IKE TURNER: MALEVOLENCE AND THE ART OF STRATOCASTER ABUSE
HOUND'S EYE VIEW
In 1956 Ike moved The Kings of Rhythm to St. Louis where, now seasoned vets, they virtually ruled the club scene. It was in St. Louis that Ike would hone his misanthropic personality quirks, making his mark as a cocksman, hard-ass, gambler and band leader. Based in St. Louis, they were soon inked to Federal, an offshoot of the Cincinnati-based, R&B/C&W giant King label. These discs, waxed from ’56 to ’57, are among the most extreme rock’n’roll/R&B records ever. The first session produced a minor hit—“I’m Tore Up,” a hardrocking booze tune issued under Billy Gayles’ name. The second session hatched Jackie Breston’s “Much Later” and “Gonna Wait for My Chance,” Ike’s guitar way in the forefront burning an ugly scar across the tune with slashing Stratocaster screeches flying in every direction. The final sessions for
Federal, held in early 1957, let loose more insane rockers, including the voodoo-rock “She Made My Blood Run Cold,” sung by bigvoiced shouter Sly Fox, who had specialized in such fare. The most amazing performance to my mind is “No Coming Back,” a rather pedestrian ballad on which Ike plays an absolutely bone-chilling solo and practically pulls the bridge off the guitar, sending it out of tune and into the realm of psychedelia!
Stardom eluded Turner at Federal, so in 1958 the band ventured to Chicago where it signed with the Cobra label, resulting in a session from which a version of “Matchbox,” a tune they’d been working on since the Sun days, was issued. While at Cobra, The Kings of Rhythm also caught some session work with Otis Rush (that’s Ike, not Rush, soloing on the classic “Double Trouble”), Betty Everett and others.
Meanwhile back in St. Louis, hitless but with a good local living, Ike was fed up with the bullshit nickel-and-dime R&B labels which couldn’t get him a hit and wouldn’t pay him if they did. He began recording for a bewildering variety of St. Louis indies under a series of pseudonyms, the best known being Ikcy Runret (Ike Turner backwards, sort of), the name under which “Prancin’ ” (his theme music), a loping guitar piece of blues exotica that must be heard to be believed, was issued, and also “Jack Rabbit,” a killer rocker that’d fetch $100 on the original 45 nowadays. The band was now based out of the Imperial club in St. Louis, where Ike would sit in the back and play cards until the final set when he'd appear, Stratocaster a-blazing. Vocalist Jimmy Thomas, who had joined the band as their teenage rock’n’roll singer, remembers, “Ike’s band was definitely the heaviest band around, no doubt about that. We got raided because we had such chicks.... I mean, white chicks, they dug us so much. There was loads of groupies, so they come and got us and marched us out with about thirty or forty groupies and shit—the whole fucking shebang down to the police station...really hassling us, searching us for drugs and shit,”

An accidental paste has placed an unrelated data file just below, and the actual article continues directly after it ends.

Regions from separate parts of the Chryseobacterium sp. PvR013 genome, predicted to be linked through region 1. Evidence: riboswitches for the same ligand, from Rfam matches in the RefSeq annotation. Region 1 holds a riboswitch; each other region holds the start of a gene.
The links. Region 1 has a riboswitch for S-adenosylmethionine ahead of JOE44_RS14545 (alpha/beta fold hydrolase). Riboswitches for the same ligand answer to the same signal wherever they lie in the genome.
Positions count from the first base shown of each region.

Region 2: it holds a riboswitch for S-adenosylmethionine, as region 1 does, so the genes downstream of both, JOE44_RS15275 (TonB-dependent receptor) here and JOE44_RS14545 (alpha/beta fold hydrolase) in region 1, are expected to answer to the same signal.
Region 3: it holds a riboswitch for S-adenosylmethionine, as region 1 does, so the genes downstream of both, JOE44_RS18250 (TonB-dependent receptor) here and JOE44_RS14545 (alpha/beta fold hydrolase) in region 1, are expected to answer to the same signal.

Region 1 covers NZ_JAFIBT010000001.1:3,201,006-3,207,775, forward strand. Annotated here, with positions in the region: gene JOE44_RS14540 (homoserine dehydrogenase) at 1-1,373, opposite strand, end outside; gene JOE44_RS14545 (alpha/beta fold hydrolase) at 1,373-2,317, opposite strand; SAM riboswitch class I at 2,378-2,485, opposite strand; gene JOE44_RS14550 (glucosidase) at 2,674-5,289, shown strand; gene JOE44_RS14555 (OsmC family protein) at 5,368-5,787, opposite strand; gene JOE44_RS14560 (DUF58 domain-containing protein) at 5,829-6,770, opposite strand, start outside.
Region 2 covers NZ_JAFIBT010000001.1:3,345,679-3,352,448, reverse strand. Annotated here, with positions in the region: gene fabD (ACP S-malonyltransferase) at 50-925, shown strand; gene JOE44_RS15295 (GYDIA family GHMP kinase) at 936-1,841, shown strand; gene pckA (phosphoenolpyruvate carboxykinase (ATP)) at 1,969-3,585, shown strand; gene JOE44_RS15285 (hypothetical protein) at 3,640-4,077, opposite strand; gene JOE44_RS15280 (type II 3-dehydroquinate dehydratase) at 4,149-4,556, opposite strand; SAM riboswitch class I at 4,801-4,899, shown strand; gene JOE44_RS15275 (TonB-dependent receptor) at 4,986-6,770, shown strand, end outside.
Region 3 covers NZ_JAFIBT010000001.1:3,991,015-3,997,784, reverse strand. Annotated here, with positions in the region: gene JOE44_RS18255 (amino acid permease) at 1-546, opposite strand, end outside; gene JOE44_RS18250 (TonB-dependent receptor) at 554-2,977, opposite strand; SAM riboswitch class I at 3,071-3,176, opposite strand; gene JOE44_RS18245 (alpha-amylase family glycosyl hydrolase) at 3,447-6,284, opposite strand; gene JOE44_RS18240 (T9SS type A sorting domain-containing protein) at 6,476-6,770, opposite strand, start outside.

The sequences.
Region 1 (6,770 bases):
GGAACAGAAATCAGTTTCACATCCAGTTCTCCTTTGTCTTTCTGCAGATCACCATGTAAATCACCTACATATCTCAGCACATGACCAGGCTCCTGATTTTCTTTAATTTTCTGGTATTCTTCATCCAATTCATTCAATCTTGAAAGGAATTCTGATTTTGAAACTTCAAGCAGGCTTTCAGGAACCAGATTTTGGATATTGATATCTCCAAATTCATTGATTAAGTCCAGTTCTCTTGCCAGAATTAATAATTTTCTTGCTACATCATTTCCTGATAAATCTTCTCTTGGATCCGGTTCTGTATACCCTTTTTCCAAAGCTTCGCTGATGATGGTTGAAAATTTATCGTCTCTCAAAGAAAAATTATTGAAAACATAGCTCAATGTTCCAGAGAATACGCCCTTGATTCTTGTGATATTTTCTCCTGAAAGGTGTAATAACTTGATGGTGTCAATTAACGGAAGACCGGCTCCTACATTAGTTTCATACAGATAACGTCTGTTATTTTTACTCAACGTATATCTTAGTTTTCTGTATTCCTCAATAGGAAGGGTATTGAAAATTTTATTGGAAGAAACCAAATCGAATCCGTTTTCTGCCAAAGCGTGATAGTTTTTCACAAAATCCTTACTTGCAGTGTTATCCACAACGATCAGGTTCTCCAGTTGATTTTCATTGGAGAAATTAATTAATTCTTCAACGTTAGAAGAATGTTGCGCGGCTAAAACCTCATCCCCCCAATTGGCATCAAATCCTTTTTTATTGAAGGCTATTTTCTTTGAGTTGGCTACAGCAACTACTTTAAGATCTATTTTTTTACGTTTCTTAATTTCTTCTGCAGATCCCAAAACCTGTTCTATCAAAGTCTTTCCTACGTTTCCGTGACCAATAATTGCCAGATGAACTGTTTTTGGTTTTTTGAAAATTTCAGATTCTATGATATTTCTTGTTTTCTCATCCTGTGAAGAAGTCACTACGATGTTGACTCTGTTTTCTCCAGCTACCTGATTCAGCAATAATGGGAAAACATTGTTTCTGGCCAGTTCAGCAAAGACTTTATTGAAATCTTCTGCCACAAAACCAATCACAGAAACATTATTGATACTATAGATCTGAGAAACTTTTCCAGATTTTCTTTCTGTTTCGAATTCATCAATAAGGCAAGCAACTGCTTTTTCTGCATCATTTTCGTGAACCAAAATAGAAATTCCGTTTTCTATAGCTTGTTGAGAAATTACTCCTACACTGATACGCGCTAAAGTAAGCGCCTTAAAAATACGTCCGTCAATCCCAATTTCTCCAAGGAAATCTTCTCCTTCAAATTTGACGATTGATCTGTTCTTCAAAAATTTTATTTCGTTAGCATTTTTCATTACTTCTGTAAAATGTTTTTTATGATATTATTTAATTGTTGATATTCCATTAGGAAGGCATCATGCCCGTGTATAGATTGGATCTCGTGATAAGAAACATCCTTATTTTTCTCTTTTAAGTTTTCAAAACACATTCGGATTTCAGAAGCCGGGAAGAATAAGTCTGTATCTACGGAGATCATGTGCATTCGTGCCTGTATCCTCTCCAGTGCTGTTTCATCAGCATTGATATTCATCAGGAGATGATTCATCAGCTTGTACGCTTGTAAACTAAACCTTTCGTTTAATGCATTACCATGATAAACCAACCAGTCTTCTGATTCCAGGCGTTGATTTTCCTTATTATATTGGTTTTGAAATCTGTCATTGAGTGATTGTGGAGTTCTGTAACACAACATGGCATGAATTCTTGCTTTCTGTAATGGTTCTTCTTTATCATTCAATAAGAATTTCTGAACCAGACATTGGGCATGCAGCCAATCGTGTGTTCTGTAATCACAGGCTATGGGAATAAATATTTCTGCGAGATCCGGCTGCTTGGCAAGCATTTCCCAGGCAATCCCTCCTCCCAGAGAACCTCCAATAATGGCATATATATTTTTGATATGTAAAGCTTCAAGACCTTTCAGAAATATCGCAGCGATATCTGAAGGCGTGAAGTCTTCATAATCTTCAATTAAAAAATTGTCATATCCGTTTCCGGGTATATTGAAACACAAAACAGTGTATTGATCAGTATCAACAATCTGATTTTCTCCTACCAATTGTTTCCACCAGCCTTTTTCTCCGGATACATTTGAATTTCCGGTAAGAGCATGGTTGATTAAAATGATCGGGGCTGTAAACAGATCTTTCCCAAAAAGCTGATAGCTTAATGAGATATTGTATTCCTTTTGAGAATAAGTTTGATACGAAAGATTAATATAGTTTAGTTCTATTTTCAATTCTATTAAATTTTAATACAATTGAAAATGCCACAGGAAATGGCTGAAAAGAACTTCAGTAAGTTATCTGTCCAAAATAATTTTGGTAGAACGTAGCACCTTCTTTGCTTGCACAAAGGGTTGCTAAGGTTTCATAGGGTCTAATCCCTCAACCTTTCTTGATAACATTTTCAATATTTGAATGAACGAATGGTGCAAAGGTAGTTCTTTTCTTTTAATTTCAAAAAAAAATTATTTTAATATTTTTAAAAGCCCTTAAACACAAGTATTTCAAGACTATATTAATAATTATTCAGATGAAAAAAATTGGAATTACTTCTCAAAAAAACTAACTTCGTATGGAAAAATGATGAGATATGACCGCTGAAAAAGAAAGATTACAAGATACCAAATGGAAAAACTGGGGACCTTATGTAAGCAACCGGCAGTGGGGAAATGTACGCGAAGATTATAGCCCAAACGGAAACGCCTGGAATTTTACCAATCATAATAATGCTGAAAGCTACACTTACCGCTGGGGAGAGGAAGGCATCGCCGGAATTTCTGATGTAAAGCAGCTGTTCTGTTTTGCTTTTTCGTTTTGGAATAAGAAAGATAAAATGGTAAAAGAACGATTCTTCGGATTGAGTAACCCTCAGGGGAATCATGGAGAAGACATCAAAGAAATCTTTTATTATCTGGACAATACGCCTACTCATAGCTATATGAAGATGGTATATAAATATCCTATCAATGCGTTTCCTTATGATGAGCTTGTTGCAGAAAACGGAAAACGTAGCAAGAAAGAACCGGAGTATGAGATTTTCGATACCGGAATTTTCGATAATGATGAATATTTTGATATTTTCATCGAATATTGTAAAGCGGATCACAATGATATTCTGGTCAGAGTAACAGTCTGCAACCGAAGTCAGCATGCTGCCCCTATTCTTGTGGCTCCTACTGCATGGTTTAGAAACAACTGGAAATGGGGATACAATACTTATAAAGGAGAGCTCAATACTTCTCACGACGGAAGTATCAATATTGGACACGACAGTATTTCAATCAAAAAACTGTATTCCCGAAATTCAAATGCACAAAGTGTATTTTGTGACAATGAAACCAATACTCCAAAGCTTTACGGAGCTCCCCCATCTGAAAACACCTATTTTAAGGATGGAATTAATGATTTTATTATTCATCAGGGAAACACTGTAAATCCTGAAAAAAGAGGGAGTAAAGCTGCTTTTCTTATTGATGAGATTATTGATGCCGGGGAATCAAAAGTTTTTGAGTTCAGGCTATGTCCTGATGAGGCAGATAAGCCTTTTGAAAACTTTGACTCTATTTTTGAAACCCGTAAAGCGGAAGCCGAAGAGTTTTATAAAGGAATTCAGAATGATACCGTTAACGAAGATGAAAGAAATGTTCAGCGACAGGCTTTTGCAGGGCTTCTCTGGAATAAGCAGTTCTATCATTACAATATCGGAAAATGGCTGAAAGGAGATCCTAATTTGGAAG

adding about Ike, “He’s done some really dangerous things, man.” At this point, the entire band lived in one large house in East St. Louis, and it was here that sax player Raymond Hill’s girlfriend, Anna Mae Bullock, caught Ike’s eye. She began singing in the band, and, of
course, Tina Turner’s story has been better documented elsewhere.
With Tina and the Ikettes gaining much notice, Juggy Murray, a black New York businessman and proprietor of the Sue label, approached Ike with a deal. This led to “A Fool in Love,” the first hit as Ike & Tina Turner, and history was made. These early years at Sue, however, also saw Ike record a dozen or so amazing instrumentals (issued on the 1961 LP Ike & Tina Turner Present The Kings of Rhythm: Dance!). By this time, Ike’s style had evolved into something sublimely psychotic, and on numbers like “New Breed Pts. 1 & 2,” “The Gully,”
“Twisteroo,” and a rerecording of “Prancin’,” Ike’s candy-applered Strat flashes hot and cold, screams in pain and punctuates the air with razor-like phrases.
Ike stepped out of the spotlight during the Ike & Tina years, the better to avoid drawing attention to his violent and wicked ways; and after 15 years on the road, Tina managed of course to extract herself from life as a human piñata. As a musician, Ike had one last moment of solo glory, his 1973 LP Blues Roots, on which Turner, by now embalmed in cocaine, produced a masterpiece of twisted sickness, culminating in “Right On,” a spoken blues-funk that could’ve been introduced in court as an example of his insanity.
Other than Tina’s success and Ike’s release from prison last year, there is no happy ending to this story—merely an incredible body of work from a brilliant but troubled musician whose contribution to American music has often been overlooked. ^
IKE TURNER & THE KINGS OF RHYTHM ON CD:
Ike Turner Rocks the Blues (P-Vine, Japan). Virtually all of his Modern/RPM/Flair recordings are on this double CD—44 glorious tracks in all—tough to find, though, and expensive. Ike Turner and The kings of Rhythm—Trail Blazer (Charly, UK). The Federal tracks—incredible! Ike Turner: The Cobra Sessions (Paula, US). Mostly demos and rehearsal tapes, but with some killer guitar playing. The Sue Story (EMI, US). This tour-CD anthology of Sue artists contains "Prancin'," "New Breed," some wild Jackie Breston sides and the best of early Ike & Tina. Ike's Sun material, "Rocket 88" and the small-label St. Louis sides are currently unavailable on CD, but were reissued on vinyl in the '70s and are well worth searching out.